• C11DDETERGENT COMPOSITIONS; USE OF SINGLE SUBSTANCES AS DETERGENTS; SOAP OR SOAP-MAKING; RESIN SOAPS; RECOVERY OF GLYCEROL
    • C11D1/00Detergent compositions based essentially on surface-active compounds; Use of these compounds as a detergent
    • C11D1/02Anionic compounds
    • C11D1/12Sulfonic acids or sulfuric acid esters; Salts thereof
    • C11D1/22Sulfonic acids or sulfuric acid esters; Salts thereof derived from aromatic compounds

Abstract

A non-tower process for preparing a granular detergent composition, the process comprising the following steps: (i) fluidizing powder materials in a high-speed mixer/granulator having both a stirring action and a cutting action, the powder materials comprising: particulate solid water-soluble alkaline inorganic material in an amount in excess of that required for neutralization, optionally in admixture with one or more other particulate solids, and recycled fines, the powder materials having a total surface area; (ii) adding the liquid detersive materials to the high-speed mixer/granulator, the liquid detersive materials comprising: a liquid acid precursor, optionally in admixture with one or more other liquid materials, whereby neutralization of the acid precursor by the water-soluble alkaline inorganic material occurs; and (iii) granulating the mixture in the high-speed mixer/granulator to form detergent particles, wherein the ratio of the total surface area of the powder materials to the amount of liquid detersive materials in step (ii) is from about 0.02 to about 140.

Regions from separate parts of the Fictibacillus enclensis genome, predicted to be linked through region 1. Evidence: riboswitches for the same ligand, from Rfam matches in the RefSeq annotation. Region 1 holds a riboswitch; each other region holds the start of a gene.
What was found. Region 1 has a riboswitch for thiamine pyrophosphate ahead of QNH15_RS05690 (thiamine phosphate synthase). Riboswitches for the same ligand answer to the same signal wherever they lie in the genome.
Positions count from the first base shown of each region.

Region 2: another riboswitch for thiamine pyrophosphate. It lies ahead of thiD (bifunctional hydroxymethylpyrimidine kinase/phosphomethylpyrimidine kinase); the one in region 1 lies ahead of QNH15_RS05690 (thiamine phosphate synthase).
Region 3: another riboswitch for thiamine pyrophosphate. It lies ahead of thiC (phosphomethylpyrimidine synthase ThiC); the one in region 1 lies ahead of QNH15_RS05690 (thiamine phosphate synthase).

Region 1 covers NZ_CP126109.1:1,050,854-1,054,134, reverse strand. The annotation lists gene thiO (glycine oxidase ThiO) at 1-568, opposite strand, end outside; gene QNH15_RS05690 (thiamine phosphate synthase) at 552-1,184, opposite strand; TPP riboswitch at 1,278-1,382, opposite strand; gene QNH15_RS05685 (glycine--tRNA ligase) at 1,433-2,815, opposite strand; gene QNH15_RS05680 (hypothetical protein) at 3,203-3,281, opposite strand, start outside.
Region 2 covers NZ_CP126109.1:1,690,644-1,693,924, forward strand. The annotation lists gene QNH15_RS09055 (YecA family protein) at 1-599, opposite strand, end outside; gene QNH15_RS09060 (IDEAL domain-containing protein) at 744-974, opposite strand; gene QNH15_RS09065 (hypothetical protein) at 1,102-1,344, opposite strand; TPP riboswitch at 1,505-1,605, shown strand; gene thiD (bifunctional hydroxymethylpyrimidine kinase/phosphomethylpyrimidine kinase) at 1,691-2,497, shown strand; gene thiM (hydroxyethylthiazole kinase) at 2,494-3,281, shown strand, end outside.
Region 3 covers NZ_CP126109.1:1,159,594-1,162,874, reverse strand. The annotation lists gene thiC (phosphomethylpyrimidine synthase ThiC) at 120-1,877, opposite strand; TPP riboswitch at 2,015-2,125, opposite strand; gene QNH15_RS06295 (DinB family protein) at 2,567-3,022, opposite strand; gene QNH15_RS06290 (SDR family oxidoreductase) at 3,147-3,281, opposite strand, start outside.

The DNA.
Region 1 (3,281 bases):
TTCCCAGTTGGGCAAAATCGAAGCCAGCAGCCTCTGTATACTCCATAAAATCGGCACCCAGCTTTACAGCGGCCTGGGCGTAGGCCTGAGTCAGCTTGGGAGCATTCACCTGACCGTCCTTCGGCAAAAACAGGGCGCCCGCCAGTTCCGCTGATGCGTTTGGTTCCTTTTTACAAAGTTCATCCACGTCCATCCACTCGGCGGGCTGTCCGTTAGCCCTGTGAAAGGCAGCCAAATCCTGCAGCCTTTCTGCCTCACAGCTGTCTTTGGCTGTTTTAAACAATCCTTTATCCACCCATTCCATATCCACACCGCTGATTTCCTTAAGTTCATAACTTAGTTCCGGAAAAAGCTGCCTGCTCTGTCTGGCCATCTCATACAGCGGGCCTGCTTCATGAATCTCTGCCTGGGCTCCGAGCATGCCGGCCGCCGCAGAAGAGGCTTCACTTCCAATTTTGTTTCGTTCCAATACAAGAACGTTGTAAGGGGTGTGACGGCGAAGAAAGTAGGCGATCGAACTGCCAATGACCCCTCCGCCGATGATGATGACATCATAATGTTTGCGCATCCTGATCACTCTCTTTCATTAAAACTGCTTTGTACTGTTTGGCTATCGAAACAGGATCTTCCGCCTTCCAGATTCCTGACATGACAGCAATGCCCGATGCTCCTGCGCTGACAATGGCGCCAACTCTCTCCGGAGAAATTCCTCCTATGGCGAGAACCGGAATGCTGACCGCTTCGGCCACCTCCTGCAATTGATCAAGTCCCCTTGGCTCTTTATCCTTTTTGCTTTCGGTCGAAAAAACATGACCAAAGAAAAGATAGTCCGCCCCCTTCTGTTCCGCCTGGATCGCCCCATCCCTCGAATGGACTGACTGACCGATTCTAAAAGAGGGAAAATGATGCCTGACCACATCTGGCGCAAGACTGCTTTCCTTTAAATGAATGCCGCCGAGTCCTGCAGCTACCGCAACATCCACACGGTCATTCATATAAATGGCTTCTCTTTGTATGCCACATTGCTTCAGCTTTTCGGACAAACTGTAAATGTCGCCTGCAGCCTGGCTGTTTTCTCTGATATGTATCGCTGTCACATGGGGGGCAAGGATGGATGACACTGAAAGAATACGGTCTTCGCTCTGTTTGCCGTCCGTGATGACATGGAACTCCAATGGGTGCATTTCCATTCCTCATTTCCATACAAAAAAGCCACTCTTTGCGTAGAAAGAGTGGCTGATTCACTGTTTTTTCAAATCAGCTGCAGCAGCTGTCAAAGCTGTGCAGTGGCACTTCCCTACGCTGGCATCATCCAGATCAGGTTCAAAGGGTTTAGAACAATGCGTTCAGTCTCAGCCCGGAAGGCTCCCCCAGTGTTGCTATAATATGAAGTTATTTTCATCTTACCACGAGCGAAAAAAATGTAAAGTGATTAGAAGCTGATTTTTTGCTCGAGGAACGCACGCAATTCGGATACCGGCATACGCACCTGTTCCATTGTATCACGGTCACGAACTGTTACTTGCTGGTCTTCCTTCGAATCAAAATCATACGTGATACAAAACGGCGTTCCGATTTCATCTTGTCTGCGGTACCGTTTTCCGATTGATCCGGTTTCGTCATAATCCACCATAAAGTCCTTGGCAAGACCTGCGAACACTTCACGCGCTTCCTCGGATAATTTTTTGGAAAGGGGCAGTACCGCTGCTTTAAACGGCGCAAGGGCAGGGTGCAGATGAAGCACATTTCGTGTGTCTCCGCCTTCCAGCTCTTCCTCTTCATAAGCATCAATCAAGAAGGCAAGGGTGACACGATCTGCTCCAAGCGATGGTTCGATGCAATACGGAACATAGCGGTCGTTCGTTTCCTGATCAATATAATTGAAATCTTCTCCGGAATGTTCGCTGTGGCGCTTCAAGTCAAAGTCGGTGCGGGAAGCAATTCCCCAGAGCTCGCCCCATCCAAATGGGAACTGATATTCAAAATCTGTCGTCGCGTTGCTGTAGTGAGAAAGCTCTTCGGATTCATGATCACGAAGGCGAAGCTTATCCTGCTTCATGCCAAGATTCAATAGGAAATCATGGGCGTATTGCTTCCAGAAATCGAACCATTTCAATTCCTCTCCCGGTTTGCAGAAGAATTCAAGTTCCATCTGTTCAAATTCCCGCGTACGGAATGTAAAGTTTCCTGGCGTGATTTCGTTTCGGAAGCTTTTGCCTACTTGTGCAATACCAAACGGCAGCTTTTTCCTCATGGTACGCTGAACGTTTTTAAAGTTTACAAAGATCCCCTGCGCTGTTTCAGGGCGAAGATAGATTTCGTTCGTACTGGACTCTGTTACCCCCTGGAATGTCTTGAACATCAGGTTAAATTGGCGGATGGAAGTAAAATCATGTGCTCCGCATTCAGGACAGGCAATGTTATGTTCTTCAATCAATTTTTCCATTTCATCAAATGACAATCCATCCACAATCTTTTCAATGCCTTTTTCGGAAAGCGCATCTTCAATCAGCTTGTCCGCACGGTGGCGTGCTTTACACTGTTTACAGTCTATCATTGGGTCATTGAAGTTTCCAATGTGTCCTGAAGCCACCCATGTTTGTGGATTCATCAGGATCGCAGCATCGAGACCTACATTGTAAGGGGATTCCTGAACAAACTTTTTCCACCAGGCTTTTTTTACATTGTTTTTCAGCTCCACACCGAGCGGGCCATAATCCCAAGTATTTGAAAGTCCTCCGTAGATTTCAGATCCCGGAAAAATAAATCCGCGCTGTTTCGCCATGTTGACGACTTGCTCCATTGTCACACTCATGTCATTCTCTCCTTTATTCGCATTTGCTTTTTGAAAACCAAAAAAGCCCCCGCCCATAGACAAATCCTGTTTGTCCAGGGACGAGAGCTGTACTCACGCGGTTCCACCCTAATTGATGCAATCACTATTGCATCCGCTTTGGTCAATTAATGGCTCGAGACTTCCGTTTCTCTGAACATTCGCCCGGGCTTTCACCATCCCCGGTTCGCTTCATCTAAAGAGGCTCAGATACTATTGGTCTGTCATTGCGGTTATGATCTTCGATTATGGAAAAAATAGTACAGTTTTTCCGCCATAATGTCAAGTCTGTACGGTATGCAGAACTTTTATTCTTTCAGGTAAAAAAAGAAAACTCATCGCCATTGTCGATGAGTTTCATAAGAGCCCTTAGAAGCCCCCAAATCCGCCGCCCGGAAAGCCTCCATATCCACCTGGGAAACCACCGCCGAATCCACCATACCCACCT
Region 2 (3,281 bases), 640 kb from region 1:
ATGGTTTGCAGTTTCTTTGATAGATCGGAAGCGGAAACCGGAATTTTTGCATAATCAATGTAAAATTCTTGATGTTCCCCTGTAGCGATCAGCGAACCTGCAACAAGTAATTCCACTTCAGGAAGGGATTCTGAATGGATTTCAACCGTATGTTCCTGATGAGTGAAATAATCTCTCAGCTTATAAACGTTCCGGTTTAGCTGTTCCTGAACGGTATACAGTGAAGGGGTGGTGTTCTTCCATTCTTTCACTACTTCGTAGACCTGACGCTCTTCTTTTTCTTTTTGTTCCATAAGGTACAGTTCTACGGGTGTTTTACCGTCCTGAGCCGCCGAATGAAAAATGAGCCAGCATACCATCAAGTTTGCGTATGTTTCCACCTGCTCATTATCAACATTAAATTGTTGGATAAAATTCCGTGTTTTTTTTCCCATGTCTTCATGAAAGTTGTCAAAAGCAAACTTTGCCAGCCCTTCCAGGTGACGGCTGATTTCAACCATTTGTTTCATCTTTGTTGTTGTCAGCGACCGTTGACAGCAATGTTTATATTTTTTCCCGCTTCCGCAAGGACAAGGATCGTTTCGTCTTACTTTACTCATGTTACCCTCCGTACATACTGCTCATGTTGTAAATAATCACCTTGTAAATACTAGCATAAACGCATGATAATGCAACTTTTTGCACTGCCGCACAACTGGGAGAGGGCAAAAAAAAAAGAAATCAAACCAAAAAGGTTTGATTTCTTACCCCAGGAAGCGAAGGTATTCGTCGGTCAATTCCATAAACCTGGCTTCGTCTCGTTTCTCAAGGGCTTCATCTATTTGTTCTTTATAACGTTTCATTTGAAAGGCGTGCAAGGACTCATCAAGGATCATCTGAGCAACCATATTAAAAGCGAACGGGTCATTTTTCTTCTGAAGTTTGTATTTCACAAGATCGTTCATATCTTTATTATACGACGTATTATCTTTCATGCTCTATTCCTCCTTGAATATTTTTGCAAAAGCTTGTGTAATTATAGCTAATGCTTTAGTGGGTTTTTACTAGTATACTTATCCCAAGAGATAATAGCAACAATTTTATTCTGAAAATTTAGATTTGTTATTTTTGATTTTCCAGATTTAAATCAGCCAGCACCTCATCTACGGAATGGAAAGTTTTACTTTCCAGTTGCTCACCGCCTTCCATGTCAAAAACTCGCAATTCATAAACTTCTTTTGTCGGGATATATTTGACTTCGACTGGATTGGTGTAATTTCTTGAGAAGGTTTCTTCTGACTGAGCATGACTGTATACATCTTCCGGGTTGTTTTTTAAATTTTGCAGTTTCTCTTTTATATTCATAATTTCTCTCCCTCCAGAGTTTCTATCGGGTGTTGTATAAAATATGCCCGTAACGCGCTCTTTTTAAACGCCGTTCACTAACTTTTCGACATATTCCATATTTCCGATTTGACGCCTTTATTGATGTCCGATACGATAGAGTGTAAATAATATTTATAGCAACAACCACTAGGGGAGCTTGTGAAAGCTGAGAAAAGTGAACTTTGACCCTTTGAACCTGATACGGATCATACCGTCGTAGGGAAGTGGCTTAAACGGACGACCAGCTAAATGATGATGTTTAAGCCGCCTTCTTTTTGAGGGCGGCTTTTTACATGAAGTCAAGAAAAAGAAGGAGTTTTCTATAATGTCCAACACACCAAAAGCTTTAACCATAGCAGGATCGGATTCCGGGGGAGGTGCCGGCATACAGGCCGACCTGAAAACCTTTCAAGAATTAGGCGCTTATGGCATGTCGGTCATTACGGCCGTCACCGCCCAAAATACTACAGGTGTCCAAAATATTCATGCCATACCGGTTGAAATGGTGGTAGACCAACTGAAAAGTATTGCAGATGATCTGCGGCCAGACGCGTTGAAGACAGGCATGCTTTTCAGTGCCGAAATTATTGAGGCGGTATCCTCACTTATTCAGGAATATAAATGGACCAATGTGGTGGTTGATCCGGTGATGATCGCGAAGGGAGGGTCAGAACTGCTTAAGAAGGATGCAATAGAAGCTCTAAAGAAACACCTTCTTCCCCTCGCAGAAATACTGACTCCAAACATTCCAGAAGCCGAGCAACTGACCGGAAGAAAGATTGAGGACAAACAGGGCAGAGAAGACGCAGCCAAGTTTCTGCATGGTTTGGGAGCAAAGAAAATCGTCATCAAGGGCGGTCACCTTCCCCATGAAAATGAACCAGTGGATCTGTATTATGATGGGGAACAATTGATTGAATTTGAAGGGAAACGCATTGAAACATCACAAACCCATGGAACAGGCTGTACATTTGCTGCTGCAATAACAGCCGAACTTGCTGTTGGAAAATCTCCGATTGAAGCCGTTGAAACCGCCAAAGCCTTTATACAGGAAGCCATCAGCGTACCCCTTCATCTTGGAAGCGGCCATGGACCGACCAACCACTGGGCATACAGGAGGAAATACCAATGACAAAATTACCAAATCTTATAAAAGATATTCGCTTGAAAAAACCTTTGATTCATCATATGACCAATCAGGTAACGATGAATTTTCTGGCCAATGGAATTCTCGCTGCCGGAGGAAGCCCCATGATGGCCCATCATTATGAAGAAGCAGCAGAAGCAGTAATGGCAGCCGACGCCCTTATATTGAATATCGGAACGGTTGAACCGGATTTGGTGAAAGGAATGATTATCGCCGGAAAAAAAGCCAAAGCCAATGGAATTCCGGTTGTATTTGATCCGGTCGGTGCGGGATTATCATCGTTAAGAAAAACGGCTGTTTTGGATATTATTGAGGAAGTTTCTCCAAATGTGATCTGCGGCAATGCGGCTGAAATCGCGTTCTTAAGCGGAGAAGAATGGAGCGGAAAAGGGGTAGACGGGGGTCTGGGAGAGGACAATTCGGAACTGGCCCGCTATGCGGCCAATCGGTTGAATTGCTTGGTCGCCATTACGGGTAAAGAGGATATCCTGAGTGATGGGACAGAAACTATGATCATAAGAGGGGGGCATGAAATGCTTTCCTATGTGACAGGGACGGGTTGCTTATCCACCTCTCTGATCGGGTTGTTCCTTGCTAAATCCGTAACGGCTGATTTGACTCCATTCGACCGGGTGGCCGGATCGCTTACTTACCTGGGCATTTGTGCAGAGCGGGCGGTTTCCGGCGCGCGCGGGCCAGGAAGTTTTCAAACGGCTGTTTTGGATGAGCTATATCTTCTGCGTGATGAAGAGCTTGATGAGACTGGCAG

Description

FIELD

The present invention relates to a non-tower process for producing a particulate detergent composition. The process produces a free flowing, detergent composition whose density can be adjusted for a wide range of consumer needs, and which can be commercially sold as a conventional detergent composition.

BACKGROUND

Recently, there has been considerable interest within the detergent industry for laundry detergents which are “compact” and therefore, have low dosage volumes. To facilitate production of these so-called low dosage detergents, many attempts have been made to produce high bulk density detergents, for example with a density of 600 g/l or higher. The low dosage detergents are currently in high demand as they conserve resources and can be sold in small packages which are more convenient for consumers. However, the extent to which modern detergent products need to be “compact” in nature remains unsettled. In fact, many consumers, especially in developing countries, continue to prefer a higher dosage levels in their respective laundering operations. Consequently, there is a need in the art of producing modern detergent compositions for flexibility in the ultimate density of the final composition.